How to Take Care of a Large Dog Breed

· April 13, 2019
You couldn't resist the charm of a beautiful puppy and so you brought it home immediately after. But did you take into account that it's a large dog breed or the size it might reach when it fully grows up?

When bringing a new furry friend into our home (be it a dog, a cat, or a human) you should take into account a series of variables. Because, as you know, animals are not objects that you can just get rid of if your expectations of them are unreasonable. Many people don’t take into account the fact that their puppy might be a large dog breed and all the extra care that this will entail.

Things to consider before you adopt a large dog breed

A big dog lying on the carpet.

So, you’ve decided that large dog breeds are your thing. In that case, you should definitely keep in mind the following:

  • You’ll have a large dog that will grow to, at least, 45 lbs.
  • The finances of your household may be affected as large dog breeds require a lot of food.
  • Accessories for large dogs are more expensive; the budget of the veterinarian will also increase, etc.
  • The dog requires sufficient space. So, is your house large enough for both the animal and its human inhabitants to share it and interact comfortably?
  • Large dog breeds tend to be more destructive, and clumsier too. They’re seldom aware of what their tails are doing!
  • If you get your large dog breed just a couple of months after they’re born, then you should pay a lot of attention to their socialization and training, as well as the basic rules of behavior expected of them. They’re a lot harder to train after they grow up. Animals are often quite sweet to their owners, but strangers would be easily intimidated by an unruly large dog.

So, if your heart is set on having a large dog, keep reading to find out about the basic care they require.

Feeding a large dog

In regard to feeding a large dog, you need to consider more than your finances. So, get advice from your vet on the best diet plan for every stage of their growth.

Keep in mind that a large dog breed puppy will grow quickly throughout the first months of their life. For this reason, there should be enough protein and calcium sources in their diet. However, you also need to make sure that their caloric intake isn’t excessive. Overweight dogs are more prone to loss of bone density and joint problems.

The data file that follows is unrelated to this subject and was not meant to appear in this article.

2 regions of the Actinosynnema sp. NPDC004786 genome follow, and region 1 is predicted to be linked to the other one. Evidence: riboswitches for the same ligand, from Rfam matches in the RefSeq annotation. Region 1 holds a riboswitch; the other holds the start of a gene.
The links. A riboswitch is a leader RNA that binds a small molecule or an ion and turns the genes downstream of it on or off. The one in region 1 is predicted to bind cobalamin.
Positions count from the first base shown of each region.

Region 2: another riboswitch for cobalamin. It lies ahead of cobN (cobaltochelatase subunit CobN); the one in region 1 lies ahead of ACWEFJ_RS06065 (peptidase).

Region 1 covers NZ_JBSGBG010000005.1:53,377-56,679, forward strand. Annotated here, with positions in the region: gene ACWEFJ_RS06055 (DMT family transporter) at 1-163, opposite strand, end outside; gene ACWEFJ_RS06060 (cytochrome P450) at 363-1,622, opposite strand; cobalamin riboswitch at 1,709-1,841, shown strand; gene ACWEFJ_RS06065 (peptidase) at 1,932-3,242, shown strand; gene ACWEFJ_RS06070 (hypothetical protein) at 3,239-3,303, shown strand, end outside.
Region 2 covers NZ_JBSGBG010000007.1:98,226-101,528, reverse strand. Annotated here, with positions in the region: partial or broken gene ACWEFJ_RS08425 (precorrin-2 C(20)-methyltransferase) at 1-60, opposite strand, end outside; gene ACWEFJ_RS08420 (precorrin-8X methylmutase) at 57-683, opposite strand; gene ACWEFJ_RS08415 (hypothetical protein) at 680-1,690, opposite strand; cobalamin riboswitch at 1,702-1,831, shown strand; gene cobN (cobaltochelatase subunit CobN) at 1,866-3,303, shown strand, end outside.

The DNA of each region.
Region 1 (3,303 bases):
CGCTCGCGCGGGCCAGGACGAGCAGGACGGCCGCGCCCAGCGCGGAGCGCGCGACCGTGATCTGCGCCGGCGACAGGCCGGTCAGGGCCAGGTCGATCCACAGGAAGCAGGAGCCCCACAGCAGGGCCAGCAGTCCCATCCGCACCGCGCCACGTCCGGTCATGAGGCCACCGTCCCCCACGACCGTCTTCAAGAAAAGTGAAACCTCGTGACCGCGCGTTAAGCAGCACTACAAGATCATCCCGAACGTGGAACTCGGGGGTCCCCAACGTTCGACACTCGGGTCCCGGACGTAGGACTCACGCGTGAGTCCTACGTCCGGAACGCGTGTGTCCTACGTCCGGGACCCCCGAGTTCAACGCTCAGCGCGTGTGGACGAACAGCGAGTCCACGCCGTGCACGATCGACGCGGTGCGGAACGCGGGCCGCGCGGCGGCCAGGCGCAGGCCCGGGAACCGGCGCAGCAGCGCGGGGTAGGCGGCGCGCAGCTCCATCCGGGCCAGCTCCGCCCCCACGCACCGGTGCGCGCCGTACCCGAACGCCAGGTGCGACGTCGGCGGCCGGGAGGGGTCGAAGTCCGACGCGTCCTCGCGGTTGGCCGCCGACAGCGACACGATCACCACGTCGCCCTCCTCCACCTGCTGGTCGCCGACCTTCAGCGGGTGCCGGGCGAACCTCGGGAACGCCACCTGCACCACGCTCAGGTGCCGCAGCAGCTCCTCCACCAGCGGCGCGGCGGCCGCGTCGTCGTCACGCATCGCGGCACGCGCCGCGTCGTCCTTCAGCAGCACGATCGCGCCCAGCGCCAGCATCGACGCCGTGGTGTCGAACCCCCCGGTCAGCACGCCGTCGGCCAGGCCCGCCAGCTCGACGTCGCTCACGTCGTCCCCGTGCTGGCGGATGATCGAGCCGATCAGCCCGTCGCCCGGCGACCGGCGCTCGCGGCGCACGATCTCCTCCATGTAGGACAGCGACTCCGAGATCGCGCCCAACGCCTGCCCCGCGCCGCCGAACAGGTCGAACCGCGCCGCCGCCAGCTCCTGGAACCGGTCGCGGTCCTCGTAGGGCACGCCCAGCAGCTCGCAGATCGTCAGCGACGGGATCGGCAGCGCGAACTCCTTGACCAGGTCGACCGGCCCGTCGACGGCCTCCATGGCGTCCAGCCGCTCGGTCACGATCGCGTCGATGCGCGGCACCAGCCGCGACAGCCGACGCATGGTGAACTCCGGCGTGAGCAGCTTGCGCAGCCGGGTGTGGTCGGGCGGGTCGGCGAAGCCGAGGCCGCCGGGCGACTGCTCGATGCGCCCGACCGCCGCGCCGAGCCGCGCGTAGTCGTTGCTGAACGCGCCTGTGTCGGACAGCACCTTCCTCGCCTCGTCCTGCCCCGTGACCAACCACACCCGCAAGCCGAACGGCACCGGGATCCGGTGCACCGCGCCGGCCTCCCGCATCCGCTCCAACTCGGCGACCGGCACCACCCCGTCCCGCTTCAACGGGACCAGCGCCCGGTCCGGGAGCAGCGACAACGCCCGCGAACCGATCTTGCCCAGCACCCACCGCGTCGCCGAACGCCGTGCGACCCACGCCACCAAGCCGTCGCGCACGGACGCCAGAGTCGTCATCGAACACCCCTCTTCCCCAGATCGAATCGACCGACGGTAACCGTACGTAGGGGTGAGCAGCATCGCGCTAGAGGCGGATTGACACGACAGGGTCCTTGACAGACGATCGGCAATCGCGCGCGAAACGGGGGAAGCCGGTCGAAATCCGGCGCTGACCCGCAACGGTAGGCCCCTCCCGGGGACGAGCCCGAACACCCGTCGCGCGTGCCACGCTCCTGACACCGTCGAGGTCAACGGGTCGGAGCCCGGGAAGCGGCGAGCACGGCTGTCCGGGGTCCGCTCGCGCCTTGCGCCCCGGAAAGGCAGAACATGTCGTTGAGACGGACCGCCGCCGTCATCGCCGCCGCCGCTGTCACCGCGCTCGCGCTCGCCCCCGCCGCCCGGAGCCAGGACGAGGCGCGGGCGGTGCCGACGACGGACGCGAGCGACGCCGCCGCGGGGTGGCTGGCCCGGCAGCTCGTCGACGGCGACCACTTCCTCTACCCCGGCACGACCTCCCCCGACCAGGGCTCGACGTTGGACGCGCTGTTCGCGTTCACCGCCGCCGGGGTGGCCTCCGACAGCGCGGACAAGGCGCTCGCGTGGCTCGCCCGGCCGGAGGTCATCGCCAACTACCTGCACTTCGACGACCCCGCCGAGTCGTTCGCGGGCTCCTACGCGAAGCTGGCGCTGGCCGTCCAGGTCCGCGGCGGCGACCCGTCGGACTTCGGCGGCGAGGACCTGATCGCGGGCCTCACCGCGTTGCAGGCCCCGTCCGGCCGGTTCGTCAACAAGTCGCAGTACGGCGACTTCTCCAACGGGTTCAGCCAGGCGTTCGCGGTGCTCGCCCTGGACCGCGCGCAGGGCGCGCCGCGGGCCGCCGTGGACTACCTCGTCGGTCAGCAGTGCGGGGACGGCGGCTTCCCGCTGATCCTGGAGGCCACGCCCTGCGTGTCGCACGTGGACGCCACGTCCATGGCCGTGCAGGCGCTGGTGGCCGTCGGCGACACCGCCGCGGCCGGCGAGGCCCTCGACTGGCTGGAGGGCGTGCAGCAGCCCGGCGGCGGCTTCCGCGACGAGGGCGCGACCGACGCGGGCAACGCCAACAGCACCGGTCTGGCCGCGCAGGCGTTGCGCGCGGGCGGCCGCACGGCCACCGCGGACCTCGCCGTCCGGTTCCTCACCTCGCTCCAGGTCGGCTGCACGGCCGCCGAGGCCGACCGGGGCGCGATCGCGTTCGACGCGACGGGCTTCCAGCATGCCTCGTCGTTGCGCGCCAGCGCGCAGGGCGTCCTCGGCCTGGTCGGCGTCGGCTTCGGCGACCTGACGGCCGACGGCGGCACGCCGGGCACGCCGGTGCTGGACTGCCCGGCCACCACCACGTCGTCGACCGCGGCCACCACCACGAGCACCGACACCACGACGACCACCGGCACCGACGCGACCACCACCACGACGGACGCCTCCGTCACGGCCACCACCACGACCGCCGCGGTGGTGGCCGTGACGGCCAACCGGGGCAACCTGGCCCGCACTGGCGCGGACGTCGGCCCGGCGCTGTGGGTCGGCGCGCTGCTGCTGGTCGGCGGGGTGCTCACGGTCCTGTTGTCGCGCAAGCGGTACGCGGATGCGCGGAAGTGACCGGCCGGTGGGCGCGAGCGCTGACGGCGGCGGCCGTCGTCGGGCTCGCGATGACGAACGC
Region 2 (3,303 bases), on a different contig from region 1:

Also, large dog breeds grow slower than smaller ones. But a big dog’s lifespan is also shorter than a small breed –about 10 years.

Exercise and activity requirements

Large dog breeds are often highly energetic animals. Many of them were, in the past,  working dogs, performing tasks such as herding, hunting, pulling carts, guarding, etc.

So, keep that in mind, and invest plenty of time taking them out for walks and allowing them to run, jump, and chase. (You might benefit from it too!) Also, consider enrolling them on a course where they can learn and practice some kind of dog sport.

It’s very important that you supply plenty of toys for your big dog. If you’d like to keep them from trying out your clothes and footwear, as well as doing lovely carvings in your garden posts, doors, or furniture legs when they get bored, that is.

Responsibilities of bringing a large dog breed into your life

Two dogs lying on the carpet.

Regardless of your dog’s size, the idea is to love and protect them, spoil them rotten, and to meet all of their basic needs. You alone are responsible for your dog. And, if things aren’t as idyllic as you once imagined, then you’ll just have to try and be patient, in order to teach them what you expect in your relationship with them.

You must keep in mind that adopting an animal isn’t very different from having a child. So, abandonment isn’t acceptable under any circumstance. Think carefully before adopting a pet. Are you truly willing to invest the attention, time, and money they require?

If, after reading this, you still think you want to adopt that large dog breed puppy, then remember that dog food prices and the number of hours required for activities and hygiene will logically increase as they grow up.

But, also know that if you take on the responsibility of having a pet, the love and company your animal will provide is unconditional. For sure you won’t regret it.